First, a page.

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Title: An assessment of comprehensive HIV/AIDS knowledge levels among young people: a comparative study of state and private university students in Zimbabwe.
Authors: Nkomazana, Njabulo
Keywords: Comprehensive HIV/AIDS knowledge, university students, Zimbabwe
Issue Date: 2012
Publisher: Midlands State University
Series/Report no.: The Dyke;Vol. 6, No.2; p.53-73
Abstract: This study sought to assess the level of comprehensive HIV/AIDS knowledge among state and private university students in Zimbabwe. It was prompted by widespread reports of risky sexual behaviours by university students and th epaucity of information on their comprehensive HIV/AIDS knowledgeinZimbabwe. A survey methodology was employed, with the stratified random sampling technique used to draw the respondents for the study. A self-administered questionnaire was used to gather the data. Results revealed that comprehensive HIV/AIDS knowledge among university students from thetwo universities were fairly high, averaging about 81.25% (SD=15.06). Whilst the majority of the respondents scored highly in the comprehensive knowledge scale,there was a small section of respondentswho exhibited limited comprehensive HIV/AIDS knowledge, clearly showing that,in spite of basic knowledge being almost universal, comprehensive HIV/AIDS knowledge still needs to improve in some sections of the university student population. It also emerged that comprehensive HIV/AIDS knowledge varied by place of study, gender, place of childhood residence,marital status and semester living arrangements. Other socio-demographics such as year of study and faculty of study had limited influence in comprehensive knowledge among university students. It is apparent from the aforementioned results that universal comprehensive HIV/AIDS knowledge is yet to be achieved. It is therefore paramount that HIV/AIDS awareness programmes among university students move from mere awareness to the provision of comprehensive HIV/AIDS knowledge about various transmission modes of HIV/AIDS. The generally high comprehensive HIV/AIDS knowledge is quite recommendable but the prevalence of risky sexual practices at these institutions of higher learning calls for concerted efforts to translate high comprehensive HIV/AIDS knowledge to safe sexual behaviours.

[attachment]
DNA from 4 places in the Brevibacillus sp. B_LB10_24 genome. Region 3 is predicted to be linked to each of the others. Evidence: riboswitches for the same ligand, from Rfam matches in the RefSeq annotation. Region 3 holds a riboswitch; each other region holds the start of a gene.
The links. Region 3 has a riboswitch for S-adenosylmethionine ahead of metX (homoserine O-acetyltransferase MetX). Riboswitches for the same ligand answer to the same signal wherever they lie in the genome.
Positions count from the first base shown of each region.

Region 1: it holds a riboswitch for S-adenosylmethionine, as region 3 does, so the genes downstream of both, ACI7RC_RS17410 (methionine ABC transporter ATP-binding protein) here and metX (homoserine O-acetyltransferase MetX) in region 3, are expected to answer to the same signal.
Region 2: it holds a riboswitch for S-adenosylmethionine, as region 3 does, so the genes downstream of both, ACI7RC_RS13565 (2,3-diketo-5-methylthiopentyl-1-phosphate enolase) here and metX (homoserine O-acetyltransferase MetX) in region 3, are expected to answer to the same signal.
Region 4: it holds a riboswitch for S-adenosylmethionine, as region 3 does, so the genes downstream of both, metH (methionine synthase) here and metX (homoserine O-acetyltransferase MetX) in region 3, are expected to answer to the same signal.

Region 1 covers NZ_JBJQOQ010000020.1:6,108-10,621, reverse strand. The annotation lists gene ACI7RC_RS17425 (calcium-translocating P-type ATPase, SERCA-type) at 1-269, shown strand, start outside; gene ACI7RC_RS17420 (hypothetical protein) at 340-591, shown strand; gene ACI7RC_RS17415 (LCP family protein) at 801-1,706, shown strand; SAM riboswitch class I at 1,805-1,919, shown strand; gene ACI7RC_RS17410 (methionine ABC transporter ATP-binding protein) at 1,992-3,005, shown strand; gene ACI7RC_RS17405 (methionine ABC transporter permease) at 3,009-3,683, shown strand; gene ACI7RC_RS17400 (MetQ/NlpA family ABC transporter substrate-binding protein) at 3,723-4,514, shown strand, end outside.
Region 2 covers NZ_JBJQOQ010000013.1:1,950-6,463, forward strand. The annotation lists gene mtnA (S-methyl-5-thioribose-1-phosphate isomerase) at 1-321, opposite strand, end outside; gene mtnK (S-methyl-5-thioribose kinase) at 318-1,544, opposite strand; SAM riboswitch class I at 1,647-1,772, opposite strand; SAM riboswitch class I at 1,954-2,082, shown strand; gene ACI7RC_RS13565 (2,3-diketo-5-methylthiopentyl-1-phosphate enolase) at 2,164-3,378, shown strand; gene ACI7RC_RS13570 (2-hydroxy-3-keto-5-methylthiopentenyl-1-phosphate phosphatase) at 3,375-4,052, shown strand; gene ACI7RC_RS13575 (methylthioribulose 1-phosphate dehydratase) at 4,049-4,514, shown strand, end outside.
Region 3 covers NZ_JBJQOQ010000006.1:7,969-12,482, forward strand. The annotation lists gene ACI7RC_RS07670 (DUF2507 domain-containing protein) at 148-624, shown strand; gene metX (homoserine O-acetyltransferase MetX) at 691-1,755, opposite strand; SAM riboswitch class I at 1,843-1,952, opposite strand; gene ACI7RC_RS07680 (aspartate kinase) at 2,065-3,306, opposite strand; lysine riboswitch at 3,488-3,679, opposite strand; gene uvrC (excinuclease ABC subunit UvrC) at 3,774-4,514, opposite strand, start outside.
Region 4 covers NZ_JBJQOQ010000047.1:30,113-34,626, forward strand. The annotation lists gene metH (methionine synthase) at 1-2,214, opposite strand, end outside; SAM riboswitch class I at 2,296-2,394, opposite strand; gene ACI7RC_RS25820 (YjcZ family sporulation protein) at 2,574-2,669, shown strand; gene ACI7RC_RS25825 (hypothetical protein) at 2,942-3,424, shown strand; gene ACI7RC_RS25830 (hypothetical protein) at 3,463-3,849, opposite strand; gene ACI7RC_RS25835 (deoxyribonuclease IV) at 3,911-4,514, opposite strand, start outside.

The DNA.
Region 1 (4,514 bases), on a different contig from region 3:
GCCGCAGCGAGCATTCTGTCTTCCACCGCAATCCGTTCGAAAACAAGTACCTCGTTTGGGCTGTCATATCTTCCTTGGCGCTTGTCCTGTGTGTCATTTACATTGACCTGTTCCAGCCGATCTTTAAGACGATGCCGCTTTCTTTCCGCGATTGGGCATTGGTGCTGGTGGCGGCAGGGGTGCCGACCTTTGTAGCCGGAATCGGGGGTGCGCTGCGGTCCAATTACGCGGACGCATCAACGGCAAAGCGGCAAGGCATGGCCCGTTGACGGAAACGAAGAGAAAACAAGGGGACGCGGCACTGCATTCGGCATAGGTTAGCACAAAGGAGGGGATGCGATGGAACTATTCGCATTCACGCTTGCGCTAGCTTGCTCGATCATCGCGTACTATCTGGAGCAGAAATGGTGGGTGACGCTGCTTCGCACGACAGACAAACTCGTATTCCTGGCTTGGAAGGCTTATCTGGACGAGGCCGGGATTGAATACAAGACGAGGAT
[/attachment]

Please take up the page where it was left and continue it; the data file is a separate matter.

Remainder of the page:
ISSN: 1815-9036
Appears in Collections:Conference Papers

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